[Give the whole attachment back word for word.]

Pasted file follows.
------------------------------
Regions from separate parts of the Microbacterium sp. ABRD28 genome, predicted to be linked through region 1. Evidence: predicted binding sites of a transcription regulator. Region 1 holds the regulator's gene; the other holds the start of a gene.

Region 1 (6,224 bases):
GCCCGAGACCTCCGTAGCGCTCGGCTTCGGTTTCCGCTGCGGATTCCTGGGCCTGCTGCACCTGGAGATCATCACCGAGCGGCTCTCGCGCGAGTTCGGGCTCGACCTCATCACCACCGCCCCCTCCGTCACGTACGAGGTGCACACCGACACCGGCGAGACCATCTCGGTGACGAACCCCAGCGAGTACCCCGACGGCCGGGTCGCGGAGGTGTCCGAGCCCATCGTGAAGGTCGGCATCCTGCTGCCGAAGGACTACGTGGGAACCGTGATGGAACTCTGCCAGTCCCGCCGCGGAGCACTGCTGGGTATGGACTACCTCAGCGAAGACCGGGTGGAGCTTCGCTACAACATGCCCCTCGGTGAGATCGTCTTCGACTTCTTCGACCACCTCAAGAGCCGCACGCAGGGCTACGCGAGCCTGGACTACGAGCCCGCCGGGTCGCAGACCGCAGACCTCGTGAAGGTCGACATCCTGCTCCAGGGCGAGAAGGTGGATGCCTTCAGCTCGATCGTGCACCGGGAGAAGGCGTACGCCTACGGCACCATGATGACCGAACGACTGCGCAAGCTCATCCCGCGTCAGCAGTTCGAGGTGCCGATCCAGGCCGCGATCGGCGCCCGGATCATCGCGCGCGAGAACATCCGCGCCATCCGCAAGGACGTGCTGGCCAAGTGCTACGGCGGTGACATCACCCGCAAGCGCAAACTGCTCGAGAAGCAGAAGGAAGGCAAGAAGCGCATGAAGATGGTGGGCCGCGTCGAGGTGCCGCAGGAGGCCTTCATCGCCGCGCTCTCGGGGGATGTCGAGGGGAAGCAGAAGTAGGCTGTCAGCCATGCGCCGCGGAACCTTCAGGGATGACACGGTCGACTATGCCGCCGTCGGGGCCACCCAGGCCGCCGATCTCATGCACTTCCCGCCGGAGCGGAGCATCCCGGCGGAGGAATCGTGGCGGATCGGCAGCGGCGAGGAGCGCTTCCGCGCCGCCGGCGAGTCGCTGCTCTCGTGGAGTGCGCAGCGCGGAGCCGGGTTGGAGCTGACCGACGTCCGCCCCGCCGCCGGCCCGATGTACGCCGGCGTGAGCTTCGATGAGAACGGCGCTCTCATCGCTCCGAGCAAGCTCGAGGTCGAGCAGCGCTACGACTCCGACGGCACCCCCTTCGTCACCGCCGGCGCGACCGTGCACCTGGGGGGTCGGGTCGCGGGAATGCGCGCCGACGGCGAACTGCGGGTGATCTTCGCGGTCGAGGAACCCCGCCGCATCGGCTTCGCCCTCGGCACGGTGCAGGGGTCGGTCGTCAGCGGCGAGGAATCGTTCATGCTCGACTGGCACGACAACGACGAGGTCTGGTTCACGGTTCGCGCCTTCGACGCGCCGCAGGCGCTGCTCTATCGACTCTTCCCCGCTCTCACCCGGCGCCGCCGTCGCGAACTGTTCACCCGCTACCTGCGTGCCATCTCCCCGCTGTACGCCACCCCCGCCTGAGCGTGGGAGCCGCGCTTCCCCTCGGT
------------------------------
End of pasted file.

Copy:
Regions from separate parts of the Microbacterium sp. ABRD28 genome, predicted to be linked through region 1. Evidence: predicted binding sites of a transcription regulator. Region 1 holds the regulator's gene; the other holds the start of a gene.

Region 1 (6,224 bases):
GCCCGAGACCTCCGTAGCGCTCGGCTTCGGTTTCCGCTGCGGATTCCTGGGCCTGCTGCACCTGGAGATCATCACCGAGCGGCTCTCGCGCGAGTTCGGGCTCGACCTCATCACCACCGCCCCCTCCGTCACGTACGAGGTGCACACCGACACCGGCGAGACCATCTCGGTGACGAACCCCAGCGAGTACCCCGACGGCCGGGTCGCGGAGGTGTCCGAGCCCATCGTGAAGGTCGGCATCCTGCTGCCGAAGGACTACGTGGGAACCGTGATGGAACTCTGCCAGTCCCGCCGCGGAGCACTGCTGGGTATGGACTACCTCAGCGAAGACCGGGTGGAGCTTCGCTACAACATGCCCCTCGGTGAGATCGTCTTCGACTTCTTCGACCACCTCAAGAGCCGCACGCAGGGCTACGCGAGCCTGGACTACGAGCCCGCCGGGTCGCAGACCGCAGACCTCGTGAAGGTCGACATCCTGCTCCAGGGCGAGAAGGTGGATGCCTTCAGCTCGATCGTGCACCGGGAGAAGGCGTACGCCTACGGCACCATGATGACCGAACGACTGCGCAAGCTCATCCCGCGTCAGCAGTTCGAGGTGCCGATCCAGGCCGCGATCGGCGCCCGGATCATCGCGCGCGAGAACATCCGCGCCATCCGCAAGGACGTGCTGGCCAAGTGCTACGGCGGTGACATCACCCGCAAGCGCAAACTGCTCGAGAAGCAGAAGGAAGGCAAGAAGCGCATGAAGATGGTGGGCCGCGTCGAGGTGCCGCAGGAGGCCTTCATCGCCGCGCTCTCGGGGGATGTCGAGGGGAAGCAGAAGTAGGCTGTCAGCCATGCGCCGCGGAACCTTCAGGGATGACACGGTCGACTATGCCGCCGTCGGGGCCACCCAGGCCGCCGATCTCATGCACTTCCCGCCGGAGCGGAGCATCCCGGCGGAGGAATCGTGGCGGATCGGCAGCGGCGAGGAGCGCTTCCGCGCCGCCGGCGAGTCGCTGCTCTCGTGGAGTGCGCAGCGCGGAGCCGGGTTGGAGCTGACCGACGTCCGCCCCGCCGCCGGCCCGATGTACGCCGGCGTGAGCTTCGATGAGAACGGCGCTCTCATCGCTCCGAGCAAGCTCGAGGTCGAGCAGCGCTACGACTCCGACGGCACCCCCTTCGTCACCGCCGGCGCGACCGTGCACCTGGGGGGTCGGGTCGCGGGAATGCGCGCCGACGGCGAACTGCGGGTGATCTTCGCGGTCGAGGAACCCCGCCGCATCGGCTTCGCCCTCGGCACGGTGCAGGGGTCGGTCGTCAGCGGCGAGGAATCGTTCATGCTCGACTGGCACGACAACGACGAGGTCTGGTTCACGGTTCGCGCCTTCGACGCGCCGCAGGCGCTGCTCTATCGACTCTTCCCCGCTCTCACCCGGCGCCGCCGTCGCGAACTGTTCACCCGCTACCTGCGTGCCATCTCCCCGCTGTACGCCACCCCCGCCTGAGCGTGGGAGCCGCGCTTCCCCTCGGT